Exploring The Incongruence In Theoretical Beliefs And Pracatical Motivations For Making Unauthorized Software Copies

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Philip F. Musa
Susan Key


making copies of software, motivation for copying software, unauthorized software copies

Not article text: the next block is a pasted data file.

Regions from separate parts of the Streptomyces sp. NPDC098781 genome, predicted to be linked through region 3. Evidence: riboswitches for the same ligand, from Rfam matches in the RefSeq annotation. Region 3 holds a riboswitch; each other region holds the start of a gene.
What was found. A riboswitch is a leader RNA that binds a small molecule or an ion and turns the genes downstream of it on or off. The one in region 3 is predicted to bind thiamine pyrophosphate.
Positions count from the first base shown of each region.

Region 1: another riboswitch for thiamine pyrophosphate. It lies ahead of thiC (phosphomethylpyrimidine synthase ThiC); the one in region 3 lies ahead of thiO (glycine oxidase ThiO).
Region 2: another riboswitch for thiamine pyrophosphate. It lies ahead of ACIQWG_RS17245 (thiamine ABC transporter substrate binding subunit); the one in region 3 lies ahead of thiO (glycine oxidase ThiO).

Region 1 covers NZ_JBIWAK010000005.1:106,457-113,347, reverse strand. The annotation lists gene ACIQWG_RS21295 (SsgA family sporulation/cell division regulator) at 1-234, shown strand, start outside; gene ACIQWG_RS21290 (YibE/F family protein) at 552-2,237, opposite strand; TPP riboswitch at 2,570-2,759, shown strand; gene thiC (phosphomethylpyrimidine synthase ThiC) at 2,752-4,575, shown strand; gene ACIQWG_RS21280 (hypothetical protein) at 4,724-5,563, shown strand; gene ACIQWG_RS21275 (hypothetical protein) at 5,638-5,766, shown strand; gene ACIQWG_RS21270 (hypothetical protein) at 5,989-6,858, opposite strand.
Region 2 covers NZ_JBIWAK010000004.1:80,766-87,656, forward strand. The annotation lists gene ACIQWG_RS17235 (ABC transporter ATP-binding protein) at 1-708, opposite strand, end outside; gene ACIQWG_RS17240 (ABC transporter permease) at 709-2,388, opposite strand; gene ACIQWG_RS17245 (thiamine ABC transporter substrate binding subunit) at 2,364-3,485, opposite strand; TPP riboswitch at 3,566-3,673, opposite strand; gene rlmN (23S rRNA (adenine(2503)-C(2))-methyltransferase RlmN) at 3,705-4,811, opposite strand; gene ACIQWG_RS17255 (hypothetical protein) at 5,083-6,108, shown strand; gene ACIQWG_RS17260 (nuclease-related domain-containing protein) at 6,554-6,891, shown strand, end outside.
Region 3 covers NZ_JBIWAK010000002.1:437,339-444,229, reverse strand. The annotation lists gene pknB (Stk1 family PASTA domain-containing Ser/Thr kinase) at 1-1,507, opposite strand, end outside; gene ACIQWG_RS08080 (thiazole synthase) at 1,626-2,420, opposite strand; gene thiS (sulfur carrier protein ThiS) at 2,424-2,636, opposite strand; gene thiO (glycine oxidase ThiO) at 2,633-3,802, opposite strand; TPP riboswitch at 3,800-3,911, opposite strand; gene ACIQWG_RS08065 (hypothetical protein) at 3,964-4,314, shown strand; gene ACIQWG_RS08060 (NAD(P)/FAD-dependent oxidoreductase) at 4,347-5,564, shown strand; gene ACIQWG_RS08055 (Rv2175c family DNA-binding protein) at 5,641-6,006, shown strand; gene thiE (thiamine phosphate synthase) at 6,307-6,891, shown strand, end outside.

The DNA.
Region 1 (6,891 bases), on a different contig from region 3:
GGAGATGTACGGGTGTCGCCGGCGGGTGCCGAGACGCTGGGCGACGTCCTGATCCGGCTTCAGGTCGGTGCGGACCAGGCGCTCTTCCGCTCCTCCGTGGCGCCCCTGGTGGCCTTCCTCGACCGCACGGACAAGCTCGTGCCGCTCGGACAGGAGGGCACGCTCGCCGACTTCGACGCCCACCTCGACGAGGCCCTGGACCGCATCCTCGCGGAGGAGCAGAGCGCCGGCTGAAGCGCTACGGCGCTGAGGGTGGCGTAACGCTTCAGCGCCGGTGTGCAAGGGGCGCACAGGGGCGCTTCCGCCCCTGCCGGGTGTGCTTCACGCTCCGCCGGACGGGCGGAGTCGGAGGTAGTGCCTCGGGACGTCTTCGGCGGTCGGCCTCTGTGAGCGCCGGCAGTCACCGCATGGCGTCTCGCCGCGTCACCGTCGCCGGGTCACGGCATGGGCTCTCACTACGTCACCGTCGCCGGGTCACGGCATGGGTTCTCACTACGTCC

Music downloads and making copies of software is a rampant phenomenon world-wide. When it comes to some university and even high school students, the practice goes on as a normal way of life. These software types range from Accounting and Audit applications to music sharing, graphics manipulation, and numerous other applications. The proliferation of technology that permits downloads and production of duplicate copies of music and software enhances the practice. Given the improvements and affordability of computer hardware and software, the issue of unauthorized making of music and software copies is an issue that is expected to gain more attention. The question of whether or not it is right to make unauthorized copies of software has been debated among scholars for some time, but little has been done to understand to motivation of the users who engage in such practice. Software vendors have pursued various measures to combat the practice, but to no avail. While the mass copying by some shops is a major problem to software companies such as Microsoft, the discussion in this paper is limited to copies made and shared by individuals for non-commercial purposes. There are four main issues addressed here: (1) what are the theoretical beliefs shared by information systems researchers, software makers, and practitioners? (2) When asked confidentially, what are the main practical reasons or justifications that users give? (3) Is there some incongruence in the two belief systems? (4) Reconciling the two beliefs would shed some new light on users moral and legal beliefs and attitudes with regards to making unauthorized software copies. We believe that the results from the empirical research we conducted, as well as the outline for future research that we propose could lead to a better understanding of users motives and yield a more effective means of combating the practice of unauthorized software copying. Details of survey data collected in the study will be given in the paper, and presented at the conference. A synthesis of theoretical beliefs and the users reported motivations will also be provided at the conference and proceedings.


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